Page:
The sleepy island of Cheung Chau is known for three things: pirates, windsurfing, and the Bun Festival. But it’s the Bun Festival that keeps visitors coming back, year after year, to see what is no doubt Hong Kong’s most unique and quirky event.
One legend has it that about a century ago Cheung Chau suffered a devastating plague. The villagers prayed at Pak Tai Temple, and carried statues of deities through the streets to scare away the evil spirits. After this the plague ended, and a new annual ritual was born.
The festival actually lasts for four days, with the climax on the third day. Everyone lines the streets to watch lion and dragon dances, drumming, and the colourful ‘floating parade’. Local children in traditional costumes are hoisted in the air on poles and paraded through the streets–—just as the villagers did with the statues, more than 100 years ago.
Thousands of buns are baked on island, and stamped with the Chinese character for ‘peace’. The iconic white buns are on sale everywhere, and you can choose from fillings such as sesame, lotus, or red bean paste. (Spoiler alert: the ones on the bun towers are plastic!)
At midnight the famous ‘bun scrambling’ event takes place in front of the Pak Tai Temple, the oldest and most important temple on the island. It’s an incredible spectacle as well-trained competitors race to scramble up a 20 metre tower covered with buns, collecting as many of them as they can in three minutes.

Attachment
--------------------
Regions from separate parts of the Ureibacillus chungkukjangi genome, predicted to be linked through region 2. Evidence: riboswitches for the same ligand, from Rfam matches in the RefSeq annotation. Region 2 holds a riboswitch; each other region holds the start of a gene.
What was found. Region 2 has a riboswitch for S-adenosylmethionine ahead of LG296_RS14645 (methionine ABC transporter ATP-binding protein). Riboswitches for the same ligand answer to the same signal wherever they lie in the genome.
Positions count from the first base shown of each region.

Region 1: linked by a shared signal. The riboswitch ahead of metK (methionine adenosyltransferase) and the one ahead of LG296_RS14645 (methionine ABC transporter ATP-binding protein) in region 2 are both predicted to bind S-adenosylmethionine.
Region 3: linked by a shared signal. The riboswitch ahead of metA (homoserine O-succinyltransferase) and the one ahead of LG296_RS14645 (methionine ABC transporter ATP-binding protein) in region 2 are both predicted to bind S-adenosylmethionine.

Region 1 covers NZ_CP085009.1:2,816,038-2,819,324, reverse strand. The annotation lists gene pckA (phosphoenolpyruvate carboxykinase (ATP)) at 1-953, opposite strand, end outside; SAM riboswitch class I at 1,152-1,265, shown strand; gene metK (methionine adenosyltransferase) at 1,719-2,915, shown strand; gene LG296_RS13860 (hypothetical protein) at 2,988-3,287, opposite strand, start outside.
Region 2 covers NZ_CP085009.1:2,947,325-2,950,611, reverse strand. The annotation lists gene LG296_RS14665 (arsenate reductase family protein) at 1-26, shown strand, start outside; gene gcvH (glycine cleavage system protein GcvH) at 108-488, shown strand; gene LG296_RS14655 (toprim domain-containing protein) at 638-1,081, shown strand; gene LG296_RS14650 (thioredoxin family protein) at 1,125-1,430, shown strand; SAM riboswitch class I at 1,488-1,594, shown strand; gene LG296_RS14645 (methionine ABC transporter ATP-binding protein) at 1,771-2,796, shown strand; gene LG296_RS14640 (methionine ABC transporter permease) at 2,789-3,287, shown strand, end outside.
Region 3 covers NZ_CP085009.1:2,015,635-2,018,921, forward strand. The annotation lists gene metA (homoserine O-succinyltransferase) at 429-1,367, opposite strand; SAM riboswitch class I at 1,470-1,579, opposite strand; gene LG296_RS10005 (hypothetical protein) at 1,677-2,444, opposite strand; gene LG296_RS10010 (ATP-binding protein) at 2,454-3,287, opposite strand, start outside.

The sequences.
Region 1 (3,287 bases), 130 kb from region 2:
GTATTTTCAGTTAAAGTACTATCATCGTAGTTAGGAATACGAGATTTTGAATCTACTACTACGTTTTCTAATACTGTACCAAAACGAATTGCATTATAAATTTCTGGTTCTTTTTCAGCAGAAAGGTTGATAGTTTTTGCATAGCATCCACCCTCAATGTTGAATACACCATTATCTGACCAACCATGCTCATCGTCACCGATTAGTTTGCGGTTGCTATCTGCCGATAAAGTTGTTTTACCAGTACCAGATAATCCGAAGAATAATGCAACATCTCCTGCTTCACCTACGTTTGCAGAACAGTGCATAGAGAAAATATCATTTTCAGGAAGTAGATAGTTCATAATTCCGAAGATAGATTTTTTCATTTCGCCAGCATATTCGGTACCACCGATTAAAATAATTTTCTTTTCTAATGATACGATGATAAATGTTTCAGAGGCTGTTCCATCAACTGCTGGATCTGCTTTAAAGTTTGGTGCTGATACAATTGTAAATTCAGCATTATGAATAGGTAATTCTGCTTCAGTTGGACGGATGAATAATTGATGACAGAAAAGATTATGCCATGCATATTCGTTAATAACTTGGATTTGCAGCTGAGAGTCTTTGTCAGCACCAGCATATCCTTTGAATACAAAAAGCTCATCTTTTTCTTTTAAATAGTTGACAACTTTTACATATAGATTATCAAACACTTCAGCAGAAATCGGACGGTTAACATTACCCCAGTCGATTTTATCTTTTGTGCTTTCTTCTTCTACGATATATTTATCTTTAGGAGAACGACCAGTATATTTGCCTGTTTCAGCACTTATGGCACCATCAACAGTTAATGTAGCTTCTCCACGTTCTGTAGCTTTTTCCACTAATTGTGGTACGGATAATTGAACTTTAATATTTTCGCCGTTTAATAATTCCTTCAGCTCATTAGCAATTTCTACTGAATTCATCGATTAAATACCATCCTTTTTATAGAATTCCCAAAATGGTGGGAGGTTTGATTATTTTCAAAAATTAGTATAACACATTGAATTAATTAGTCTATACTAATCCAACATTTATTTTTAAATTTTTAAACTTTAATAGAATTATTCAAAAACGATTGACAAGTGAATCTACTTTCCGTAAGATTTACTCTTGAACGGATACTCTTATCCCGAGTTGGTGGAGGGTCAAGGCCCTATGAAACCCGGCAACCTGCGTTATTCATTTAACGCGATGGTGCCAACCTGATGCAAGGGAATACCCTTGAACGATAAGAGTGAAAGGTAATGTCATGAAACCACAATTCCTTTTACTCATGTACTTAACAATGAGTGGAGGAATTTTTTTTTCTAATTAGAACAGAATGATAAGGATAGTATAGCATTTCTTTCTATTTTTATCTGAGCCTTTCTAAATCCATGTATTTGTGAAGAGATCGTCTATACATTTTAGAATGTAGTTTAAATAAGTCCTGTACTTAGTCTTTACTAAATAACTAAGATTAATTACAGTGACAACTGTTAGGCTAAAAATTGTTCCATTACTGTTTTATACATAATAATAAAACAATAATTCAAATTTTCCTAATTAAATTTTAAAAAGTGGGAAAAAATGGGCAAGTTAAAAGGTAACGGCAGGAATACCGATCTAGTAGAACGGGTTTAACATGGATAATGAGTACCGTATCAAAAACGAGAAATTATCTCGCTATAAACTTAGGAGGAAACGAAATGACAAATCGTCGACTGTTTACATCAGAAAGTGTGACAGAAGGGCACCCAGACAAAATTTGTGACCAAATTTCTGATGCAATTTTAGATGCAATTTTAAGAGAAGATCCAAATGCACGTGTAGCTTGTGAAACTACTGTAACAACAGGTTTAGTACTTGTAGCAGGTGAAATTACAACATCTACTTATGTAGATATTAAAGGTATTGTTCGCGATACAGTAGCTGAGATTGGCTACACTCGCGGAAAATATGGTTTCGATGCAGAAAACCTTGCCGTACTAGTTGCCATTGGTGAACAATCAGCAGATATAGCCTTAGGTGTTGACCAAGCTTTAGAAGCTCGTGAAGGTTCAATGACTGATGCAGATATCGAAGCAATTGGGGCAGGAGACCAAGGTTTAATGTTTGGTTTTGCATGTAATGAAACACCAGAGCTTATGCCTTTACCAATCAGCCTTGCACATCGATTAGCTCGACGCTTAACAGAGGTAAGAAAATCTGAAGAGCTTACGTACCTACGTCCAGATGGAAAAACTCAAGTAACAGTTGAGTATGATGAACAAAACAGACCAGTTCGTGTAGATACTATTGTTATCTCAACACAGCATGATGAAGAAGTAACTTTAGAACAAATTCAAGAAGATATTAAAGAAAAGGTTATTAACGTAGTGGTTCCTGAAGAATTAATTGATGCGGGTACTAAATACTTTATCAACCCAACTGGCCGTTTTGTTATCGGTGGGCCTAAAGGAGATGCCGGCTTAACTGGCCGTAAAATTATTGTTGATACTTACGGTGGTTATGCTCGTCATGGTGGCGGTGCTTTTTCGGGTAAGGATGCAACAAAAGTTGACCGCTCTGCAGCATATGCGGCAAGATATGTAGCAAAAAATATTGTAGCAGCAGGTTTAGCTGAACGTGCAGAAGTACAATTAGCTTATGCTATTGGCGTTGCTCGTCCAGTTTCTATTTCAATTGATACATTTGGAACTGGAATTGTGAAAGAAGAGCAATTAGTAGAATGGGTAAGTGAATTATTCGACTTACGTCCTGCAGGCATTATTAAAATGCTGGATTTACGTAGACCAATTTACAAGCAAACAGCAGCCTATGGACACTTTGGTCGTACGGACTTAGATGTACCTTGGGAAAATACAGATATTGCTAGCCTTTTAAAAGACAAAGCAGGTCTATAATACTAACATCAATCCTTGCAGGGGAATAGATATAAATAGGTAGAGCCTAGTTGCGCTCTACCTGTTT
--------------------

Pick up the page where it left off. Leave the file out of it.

Getting to the Bun Festival
To get to Cheung Chau, you’ll need to line up early to get a ferry ticket from Central Pier #5, because on festival day the ferries fill up quickly and lines are very, very long. Often people are turned away as the boat reaches capacity.
This is therefore a great opportunity to spend a night on the island, so check out our guide to Cheung Chau to read about what kind of accommodation is available.To prevent the spread of COVID-19, many events have been canceled. Always check official sites before heading to an event.